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Our application uses libcurl for HTTP, and we want to get access to Internet Explorer's proxy settings. An earlier Stack Overflow question recommends that we use WinHttpGetIEProxyConfigForCurrentUser and WinHttpGetProxyForUrl.

Unfortunately, the winhttp.h header does not appear to be included with our copies either Visual C++ 2005 or Visual Studio 2008. Apparently, it's possible to download an updated Platform SDK and install it in Visual C++ 2005, but it's a pretty painful process, and it doesn't necessarily work with newer versions of Visual Studio.

Is there a good, well-supported way to access the WinHTTP 5.1 APIs from C++? Or should we avoid using these APIs?

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3 Answers 3

up vote 15 down vote accepted

The best, well-supported way to access the WinHTTP 5.1 APIs from C++ is via the Windows SDK (new name for the Platform SDK) and using those APIs you mentioned.

The article you linked to suggests that installing the SDK is difficult - the good news is its an old article from 2006 and things are much easier these days. Just do the following:

  1. Download the latest SDK ISO image from here - don't worry about it being called the "SDK for Windows Server 2008", it's also for Server 2003, XP and Vista.
  2. Burn to DVD
  3. Run the setup.exe on the DVD, select full installation and let it run for 1/2 hour or so.
  4. After installation, goto Start -> Programs -> Microsoft Windows SDK -> Visual Studio Registration -> Integrate Windows SDK with Visual Studio 2005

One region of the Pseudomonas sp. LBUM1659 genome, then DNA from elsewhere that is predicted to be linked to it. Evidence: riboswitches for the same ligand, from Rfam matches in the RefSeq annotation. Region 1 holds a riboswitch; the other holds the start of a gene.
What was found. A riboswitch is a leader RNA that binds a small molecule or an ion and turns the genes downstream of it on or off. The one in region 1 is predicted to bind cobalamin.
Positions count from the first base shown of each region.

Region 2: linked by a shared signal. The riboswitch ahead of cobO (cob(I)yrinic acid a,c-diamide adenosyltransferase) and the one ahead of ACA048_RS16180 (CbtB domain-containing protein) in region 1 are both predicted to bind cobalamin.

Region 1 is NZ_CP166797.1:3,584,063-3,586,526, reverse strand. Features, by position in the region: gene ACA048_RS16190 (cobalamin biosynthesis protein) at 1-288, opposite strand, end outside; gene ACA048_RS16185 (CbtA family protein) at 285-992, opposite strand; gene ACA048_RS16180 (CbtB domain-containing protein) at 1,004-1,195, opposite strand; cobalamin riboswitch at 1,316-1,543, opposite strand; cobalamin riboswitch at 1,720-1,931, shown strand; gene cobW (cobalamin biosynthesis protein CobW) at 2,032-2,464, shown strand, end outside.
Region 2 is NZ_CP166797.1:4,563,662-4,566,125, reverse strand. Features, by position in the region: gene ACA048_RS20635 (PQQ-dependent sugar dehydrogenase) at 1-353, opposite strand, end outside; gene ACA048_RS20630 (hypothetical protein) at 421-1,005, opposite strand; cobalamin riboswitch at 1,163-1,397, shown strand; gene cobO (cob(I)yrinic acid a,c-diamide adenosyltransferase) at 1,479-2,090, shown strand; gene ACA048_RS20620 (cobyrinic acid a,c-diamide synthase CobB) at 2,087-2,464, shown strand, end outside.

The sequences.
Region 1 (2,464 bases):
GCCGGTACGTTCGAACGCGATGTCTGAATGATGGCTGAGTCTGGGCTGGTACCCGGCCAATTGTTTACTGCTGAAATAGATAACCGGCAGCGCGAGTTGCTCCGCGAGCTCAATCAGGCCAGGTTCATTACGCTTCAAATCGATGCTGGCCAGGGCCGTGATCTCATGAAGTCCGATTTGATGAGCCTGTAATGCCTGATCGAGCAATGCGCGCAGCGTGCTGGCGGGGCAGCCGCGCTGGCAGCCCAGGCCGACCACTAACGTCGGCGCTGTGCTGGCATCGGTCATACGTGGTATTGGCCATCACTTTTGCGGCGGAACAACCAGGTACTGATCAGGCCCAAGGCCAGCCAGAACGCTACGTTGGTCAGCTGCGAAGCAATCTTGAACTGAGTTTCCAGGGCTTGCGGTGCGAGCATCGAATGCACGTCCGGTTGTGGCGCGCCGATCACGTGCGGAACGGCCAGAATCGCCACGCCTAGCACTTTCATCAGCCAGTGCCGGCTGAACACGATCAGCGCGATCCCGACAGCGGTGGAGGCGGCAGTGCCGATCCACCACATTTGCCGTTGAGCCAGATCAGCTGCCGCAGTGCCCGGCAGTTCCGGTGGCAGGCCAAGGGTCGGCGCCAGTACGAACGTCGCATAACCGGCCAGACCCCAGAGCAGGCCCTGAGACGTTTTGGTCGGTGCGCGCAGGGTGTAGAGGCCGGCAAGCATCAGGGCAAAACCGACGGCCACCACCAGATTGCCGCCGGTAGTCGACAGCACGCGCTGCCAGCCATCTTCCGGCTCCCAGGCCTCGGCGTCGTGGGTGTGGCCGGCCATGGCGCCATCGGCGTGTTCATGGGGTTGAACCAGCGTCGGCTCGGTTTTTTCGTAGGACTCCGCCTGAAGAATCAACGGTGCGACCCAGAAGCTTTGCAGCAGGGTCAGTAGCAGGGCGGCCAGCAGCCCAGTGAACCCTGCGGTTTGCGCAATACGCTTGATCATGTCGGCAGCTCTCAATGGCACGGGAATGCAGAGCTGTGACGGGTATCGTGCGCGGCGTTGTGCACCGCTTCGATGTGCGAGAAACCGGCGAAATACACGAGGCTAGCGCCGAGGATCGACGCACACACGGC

You may even be prompted to run the integration tool during installation - it's been a while since I installed it so I can't recall exactly.

The Visual C++ compiler will then be able to find winhttp.h and winhttp.lib in the appropriate folders.

Update As usual things are never as simple as they should be. EMK has pointed out that the Windows SDK Configuration Tool doesn't work properly with Visual Studio 2008 (any version) and crashes after installing Visual Studio 2008 SP1. Details and workarounds are reported here and here.

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Thanks! Is the full installation actually necessary, or could we get away with only installing (for example) the relevant C++ parts? –  emk Apr 15 '09 at 15:10
    
I forget what options there are - you can probably get away with just the Win32 headers and libraries. However, I normally install absolutely everything, since disk space is cheap but presumably your time (to figure out what components you need) is not. –  snowcrash09 Apr 15 '09 at 15:21
    
Fair enough! We need to install it on a lot of machines, so I figured it might be worth figuring out which components we actually need. Thanks for the advice! –  emk Apr 15 '09 at 17:08
    
To make this work, see: social.msdn.microsoft.com/forums/en-US/windowssdk/thread/… and social.msdn.microsoft.com/Forums/en-US/windowssdk/thread/… . Could you please link to these pages in your answer? –  emk Apr 15 '09 at 18:11
    
Thanks for the links! Accepted. –  emk Apr 16 '09 at 10:34

In case anyone comes across this post and is curious about the minimal components that can be installed to get winhttp, installing Microsoft Windows Core SDK > Build Environment > Build Environment (x86 32-bit) worked for me.

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You absolutely don't need the whole SDK Just download the right part, see MSDN for choices.

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I agree you don't need the whole thing, but for many people figuring out the right part is more expensive than just installing all of it. –  snowcrash09 Apr 16 '09 at 10:58

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